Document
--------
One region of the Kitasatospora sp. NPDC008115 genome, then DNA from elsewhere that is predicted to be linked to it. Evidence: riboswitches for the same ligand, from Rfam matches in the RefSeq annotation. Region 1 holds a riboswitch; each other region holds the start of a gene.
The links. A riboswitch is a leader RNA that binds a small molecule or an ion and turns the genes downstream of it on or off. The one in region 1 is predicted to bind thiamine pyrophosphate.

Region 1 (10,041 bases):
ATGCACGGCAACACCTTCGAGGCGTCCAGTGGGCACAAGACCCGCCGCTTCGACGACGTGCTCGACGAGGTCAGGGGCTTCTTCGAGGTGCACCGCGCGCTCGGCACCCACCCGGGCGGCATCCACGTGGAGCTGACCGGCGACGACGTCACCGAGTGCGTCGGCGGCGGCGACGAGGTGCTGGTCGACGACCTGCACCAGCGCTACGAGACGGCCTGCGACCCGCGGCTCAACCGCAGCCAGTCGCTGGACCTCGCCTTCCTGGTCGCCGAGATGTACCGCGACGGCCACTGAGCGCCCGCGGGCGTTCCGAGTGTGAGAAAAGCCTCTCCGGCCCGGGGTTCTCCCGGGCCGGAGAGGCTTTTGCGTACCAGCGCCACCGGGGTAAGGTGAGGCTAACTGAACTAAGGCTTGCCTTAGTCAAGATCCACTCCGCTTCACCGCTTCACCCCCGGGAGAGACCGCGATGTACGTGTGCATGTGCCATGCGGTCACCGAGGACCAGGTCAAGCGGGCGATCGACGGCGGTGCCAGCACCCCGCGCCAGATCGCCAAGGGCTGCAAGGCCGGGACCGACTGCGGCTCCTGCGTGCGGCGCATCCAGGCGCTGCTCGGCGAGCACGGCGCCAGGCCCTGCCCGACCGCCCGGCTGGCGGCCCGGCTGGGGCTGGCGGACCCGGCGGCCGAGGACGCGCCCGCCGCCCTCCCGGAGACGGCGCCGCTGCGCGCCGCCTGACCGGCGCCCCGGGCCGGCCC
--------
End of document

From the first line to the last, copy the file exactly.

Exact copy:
One region of the Kitasatospora sp. NPDC008115 genome, then DNA from elsewhere that is predicted to be linked to it. Evidence: riboswitches for the same ligand, from Rfam matches in the RefSeq annotation. Region 1 holds a riboswitch; each other region holds the start of a gene.
The links. A riboswitch is a leader RNA that binds a small molecule or an ion and turns the genes downstream of it on or off. The one in region 1 is predicted to bind thiamine pyrophosphate.

Region 1 (10,041 bases):
ATGCACGGCAACACCTTCGAGGCGTCCAGTGGGCACAAGACCCGCCGCTTCGACGACGTGCTCGACGAGGTCAGGGGCTTCTTCGAGGTGCACCGCGCGCTCGGCACCCACCCGGGCGGCATCCACGTGGAGCTGACCGGCGACGACGTCACCGAGTGCGTCGGCGGCGGCGACGAGGTGCTGGTCGACGACCTGCACCAGCGCTACGAGACGGCCTGCGACCCGCGGCTCAACCGCAGCCAGTCGCTGGACCTCGCCTTCCTGGTCGCCGAGATGTACCGCGACGGCCACTGAGCGCCCGCGGGCGTTCCGAGTGTGAGAAAAGCCTCTCCGGCCCGGGGTTCTCCCGGGCCGGAGAGGCTTTTGCGTACCAGCGCCACCGGGGTAAGGTGAGGCTAACTGAACTAAGGCTTGCCTTAGTCAAGATCCACTCCGCTTCACCGCTTCACCCCCGGGAGAGACCGCGATGTACGTGTGCATGTGCCATGCGGTCACCGAGGACCAGGTCAAGCGGGCGATCGACGGCGGTGCCAGCACCCCGCGCCAGATCGCCAAGGGCTGCAAGGCCGGGACCGACTGCGGCTCCTGCGTGCGGCGCATCCAGGCGCTGCTCGGCGAGCACGGCGCCAGGCCCTGCCCGACCGCCCGGCTGGCGGCCCGGCTGGGGCTGGCGGACCCGGCGGCCGAGGACGCGCCCGCCGCCCTCCCGGAGACGGCGCCGCTGCGCGCCGCCTGACCGGCGCCCCGGGCCGGCCC